Virginia College in Chattanooga is closing Friday, seven months earlier than expected.

Originally, when the school announced it would close, students had until July 1, 2019, to finish their courses and earn their certificates. The school near Eastgate stopped enrolling new students as of September 10th.

Channel 3 was told all current Virginia College students in Chattanooga will finish on Friday, and will not be able to continue. The culinary department will finish on December 18th.

The school's owner, Education Corporation of America (ECA), shared the news on their website after the company’s accreditation was suspended on Wednesday. ECA also owns Brightwood College, Brightwood Career Institute, Ecotech Institute and Golf Academy of America.

We reached out the council to find out why, but we did not hear back on Thursday. According to NBC, financial problems and academic concerns were to blame. 

The decision sparked a response from the U.S. Department of Education. Press Secretary Liz Hall sent this statement:

Education Corporation of America’s decision to suddenly close its campuses is highly disappointing and not best for its students. There were other options available.  The Department was in daily conversations with ECA and potential teach-out partners to assist as many students as possible to find a new institutional home. Instead of taking the next few months to close in an orderly fashion, ECA took the easy way out and left 19,000 students scrambling to find a way to finish the education program they started. The Department is ready to help ECA students with either transferring their credits to new schools or applying for closed school discharges.

Thursday morning, Latonya Kirby walked out of Virginia College for the last time in tears. She is just one class away from earning a business administration degree, with plans of opening her own shoe store. 

“It's very heartbreaking. It's very upsetting,” Kirby said. “I was just thinking of all the hard work I put in for the last two years. Now, it means nothing. I have to start over somewhere else again and spend another two years of my life trying to get an education when I thought I had a degree.”

She said she heard the news of the school closing abruptly in class from another student.

“It's disappointing. To have us here and then you take our degrees away, our diplomas away and no explanation on why you're doing it,” Kirby explained. “Then you're not communicating with us, letting us know we can do this for you since we weren't able to do this.”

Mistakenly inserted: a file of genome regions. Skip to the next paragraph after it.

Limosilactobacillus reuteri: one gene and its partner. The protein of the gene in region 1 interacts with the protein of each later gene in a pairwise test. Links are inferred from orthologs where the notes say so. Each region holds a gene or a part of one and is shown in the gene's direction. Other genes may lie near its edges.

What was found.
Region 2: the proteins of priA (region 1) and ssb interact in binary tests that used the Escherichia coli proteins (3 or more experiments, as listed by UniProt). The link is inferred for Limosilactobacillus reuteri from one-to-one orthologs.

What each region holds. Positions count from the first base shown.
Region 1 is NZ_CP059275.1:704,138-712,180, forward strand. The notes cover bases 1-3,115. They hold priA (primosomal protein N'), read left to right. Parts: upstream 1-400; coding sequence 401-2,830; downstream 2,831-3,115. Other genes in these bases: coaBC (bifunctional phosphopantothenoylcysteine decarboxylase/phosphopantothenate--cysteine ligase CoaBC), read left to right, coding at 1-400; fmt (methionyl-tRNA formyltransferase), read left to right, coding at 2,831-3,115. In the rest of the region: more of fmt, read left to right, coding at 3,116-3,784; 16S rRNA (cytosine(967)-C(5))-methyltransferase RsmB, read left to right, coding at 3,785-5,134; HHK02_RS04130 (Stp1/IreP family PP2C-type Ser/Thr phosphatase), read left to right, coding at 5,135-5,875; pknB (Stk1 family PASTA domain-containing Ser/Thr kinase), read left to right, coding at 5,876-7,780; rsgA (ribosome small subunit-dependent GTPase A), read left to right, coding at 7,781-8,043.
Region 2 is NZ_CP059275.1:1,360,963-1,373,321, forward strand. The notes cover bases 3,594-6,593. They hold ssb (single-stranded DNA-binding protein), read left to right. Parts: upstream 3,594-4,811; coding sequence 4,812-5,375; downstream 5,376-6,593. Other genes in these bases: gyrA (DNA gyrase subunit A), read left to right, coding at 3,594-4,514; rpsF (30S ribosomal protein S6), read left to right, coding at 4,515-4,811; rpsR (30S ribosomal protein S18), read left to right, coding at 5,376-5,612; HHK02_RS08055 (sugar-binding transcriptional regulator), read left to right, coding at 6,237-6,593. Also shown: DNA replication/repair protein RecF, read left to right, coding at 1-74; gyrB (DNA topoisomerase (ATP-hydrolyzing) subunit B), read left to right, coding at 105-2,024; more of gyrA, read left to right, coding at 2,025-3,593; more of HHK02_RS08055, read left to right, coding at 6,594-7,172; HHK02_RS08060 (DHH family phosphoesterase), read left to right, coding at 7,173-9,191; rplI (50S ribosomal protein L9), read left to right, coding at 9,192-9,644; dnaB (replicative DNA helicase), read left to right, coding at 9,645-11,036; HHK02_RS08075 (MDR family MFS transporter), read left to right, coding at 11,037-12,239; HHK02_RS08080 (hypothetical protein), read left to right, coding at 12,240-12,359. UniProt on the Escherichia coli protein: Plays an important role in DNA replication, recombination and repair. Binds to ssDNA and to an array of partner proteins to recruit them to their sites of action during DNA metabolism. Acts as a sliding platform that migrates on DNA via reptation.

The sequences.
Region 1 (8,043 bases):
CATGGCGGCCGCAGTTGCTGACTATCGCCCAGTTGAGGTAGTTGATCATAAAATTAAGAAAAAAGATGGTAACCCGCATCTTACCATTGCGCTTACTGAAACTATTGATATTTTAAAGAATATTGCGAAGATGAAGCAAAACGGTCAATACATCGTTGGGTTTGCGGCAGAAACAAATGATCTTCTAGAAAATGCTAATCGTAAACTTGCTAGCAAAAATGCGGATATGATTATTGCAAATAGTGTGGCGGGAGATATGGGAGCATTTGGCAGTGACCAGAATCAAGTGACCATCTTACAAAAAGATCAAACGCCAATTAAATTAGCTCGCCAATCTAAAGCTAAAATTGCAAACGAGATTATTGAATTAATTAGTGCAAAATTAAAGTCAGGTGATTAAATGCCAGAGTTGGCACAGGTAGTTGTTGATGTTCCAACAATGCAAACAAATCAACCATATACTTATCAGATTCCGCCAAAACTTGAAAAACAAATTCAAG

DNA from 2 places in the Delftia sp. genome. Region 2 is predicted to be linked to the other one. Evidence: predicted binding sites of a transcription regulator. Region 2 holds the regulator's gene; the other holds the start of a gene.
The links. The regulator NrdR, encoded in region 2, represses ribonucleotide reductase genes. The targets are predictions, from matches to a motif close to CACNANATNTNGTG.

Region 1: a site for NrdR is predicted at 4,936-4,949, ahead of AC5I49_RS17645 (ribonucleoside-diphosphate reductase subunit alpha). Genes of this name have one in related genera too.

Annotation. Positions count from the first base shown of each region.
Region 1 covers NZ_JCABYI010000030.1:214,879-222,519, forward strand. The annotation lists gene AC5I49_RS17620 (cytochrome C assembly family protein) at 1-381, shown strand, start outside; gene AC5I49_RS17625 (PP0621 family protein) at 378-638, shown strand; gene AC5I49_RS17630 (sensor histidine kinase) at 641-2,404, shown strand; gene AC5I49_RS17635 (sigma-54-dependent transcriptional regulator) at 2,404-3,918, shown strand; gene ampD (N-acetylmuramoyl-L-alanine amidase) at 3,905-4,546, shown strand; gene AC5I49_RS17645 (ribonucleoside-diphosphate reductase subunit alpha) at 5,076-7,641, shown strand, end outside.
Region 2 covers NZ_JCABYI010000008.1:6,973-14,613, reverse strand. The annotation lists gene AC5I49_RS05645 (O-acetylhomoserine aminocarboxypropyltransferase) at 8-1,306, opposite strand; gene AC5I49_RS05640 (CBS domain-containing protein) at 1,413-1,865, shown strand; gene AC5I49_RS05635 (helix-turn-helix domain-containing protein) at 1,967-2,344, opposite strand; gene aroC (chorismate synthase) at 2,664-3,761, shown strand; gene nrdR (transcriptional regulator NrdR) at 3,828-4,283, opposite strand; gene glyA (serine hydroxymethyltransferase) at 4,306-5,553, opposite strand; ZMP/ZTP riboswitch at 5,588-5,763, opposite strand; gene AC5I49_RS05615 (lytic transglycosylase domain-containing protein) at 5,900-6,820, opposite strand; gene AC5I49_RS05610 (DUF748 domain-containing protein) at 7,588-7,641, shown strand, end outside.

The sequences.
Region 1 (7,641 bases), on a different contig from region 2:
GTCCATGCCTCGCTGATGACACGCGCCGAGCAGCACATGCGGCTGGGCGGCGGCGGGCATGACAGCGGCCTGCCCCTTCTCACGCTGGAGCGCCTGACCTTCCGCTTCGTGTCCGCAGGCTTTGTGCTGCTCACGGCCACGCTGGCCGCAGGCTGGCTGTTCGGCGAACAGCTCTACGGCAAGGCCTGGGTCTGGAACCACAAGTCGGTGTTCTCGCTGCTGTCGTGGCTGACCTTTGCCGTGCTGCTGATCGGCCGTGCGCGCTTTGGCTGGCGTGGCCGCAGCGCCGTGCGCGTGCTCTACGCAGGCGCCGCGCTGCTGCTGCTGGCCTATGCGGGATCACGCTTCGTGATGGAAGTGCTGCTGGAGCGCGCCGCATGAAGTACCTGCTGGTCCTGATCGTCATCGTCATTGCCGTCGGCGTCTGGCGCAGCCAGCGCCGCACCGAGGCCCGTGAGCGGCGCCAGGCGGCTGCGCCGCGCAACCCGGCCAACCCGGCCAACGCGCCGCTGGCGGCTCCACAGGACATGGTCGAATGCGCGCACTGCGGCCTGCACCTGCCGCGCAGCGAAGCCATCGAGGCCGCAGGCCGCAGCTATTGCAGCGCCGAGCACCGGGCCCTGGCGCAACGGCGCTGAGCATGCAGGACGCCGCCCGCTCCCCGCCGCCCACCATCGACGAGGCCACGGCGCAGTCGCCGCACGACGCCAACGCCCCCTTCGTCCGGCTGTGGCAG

Regardless of the outcome, students, like Kirby, are not giving up on their education. 

“Just have to take it with a grain of salt and move on. God has a higher plan. It may seem disappointing to us now but later on, we will see that this might be the best thing for us,” Kirby said.

Virginia College Dean Cate Green said she was just as shocked as her students to hear the new closing date. 

"I'm shocked, but I'm very encouraged. I have been overwhelmed by the number of nearby schools who have called offering help," Green said. " Our motto has always been students first, and that is how it will be until close."

We reached out to ECA to find out how student's credits and transcripts will be impacted, but have not heard back. The company's website states more information will be posted on December 17th. 

Several local schools are providing assistance to Virginia College students. Chattanooga State Community College is having an information session on Monday. 

Monday’s information session will be led by Marsha Barker, director of adult services. Reed Allison, director of financial aid, also will be on hand to answer questions about financial aid. Between now and Monday, students may visit the Federal Student Aid website to learn more about what to do when a school closes. The site provides tips on transferring to another school, obtaining academic transcripts, more about federal student loans, and how to contact your loan service for assistance. Students may sign up for the December 10 information session at  or call (423) 697-3346 with questions.

Bryan College is also providing assistance:

Bryan College is currently working with the academic leadership of Virginia College to assist Virginia College students during this transition. Bryan College is located in Dayton, TN with a satellite office conveniently located in Ooltewah at 6719 Mountain View Rd, Suite 109. Bryan College, founded in 1930, offers more than 50 residential and online degrees.  We have dedicated a phone line for Virginia College students to contact an admissions counselor. Please call 423-634-1114 or email

Miller-Motte is helping as well:

-We are going to waive the registration fee for these students.
-We received approval from our regulatory agencies to waive our residency requirement of 25% for these students.
-Students can start the application/enrollment process for the next start of January 7th
-The courses that students took at Virginia College will be evaluated according to our transfer credit policy and alongside our program requirements.
-Campus locations can be found at
-In addition to local campuses we also have campuses in Ancora Education that offer 100% online programs